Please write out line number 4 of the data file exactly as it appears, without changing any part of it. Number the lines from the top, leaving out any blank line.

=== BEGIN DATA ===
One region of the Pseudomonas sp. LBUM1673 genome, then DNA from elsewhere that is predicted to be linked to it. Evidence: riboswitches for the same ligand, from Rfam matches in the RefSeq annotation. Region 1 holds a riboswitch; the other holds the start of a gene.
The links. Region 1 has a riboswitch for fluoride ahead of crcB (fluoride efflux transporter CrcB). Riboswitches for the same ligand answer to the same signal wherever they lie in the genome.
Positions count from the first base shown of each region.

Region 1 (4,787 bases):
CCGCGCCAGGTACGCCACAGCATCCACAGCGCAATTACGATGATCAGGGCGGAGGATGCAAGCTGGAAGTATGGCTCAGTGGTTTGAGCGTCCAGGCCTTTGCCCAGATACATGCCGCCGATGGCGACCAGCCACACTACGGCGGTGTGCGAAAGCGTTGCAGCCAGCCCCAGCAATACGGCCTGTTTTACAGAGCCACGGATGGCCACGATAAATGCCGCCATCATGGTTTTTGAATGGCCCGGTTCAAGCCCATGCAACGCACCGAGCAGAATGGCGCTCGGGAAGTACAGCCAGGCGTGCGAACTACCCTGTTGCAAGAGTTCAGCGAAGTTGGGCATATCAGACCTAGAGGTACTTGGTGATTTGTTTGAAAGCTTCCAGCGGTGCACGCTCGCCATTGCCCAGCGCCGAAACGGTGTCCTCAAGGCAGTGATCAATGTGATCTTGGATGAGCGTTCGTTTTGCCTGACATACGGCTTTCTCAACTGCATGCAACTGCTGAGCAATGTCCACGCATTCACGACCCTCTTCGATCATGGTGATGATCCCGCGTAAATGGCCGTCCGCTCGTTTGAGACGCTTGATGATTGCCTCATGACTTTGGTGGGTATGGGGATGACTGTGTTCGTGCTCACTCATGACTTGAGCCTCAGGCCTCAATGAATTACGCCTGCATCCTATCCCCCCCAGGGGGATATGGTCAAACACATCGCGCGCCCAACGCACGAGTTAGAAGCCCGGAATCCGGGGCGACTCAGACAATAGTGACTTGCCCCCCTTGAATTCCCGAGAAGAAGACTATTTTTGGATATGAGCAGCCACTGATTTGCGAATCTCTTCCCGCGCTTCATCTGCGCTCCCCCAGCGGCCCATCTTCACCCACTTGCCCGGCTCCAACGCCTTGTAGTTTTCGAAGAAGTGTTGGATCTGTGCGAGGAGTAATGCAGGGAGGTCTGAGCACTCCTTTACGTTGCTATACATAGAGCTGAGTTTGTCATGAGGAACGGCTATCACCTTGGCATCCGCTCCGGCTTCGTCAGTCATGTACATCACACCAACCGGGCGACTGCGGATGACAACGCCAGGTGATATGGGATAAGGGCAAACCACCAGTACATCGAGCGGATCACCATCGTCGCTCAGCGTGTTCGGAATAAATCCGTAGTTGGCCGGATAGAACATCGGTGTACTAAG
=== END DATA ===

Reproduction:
Region 1 (4,787 bases):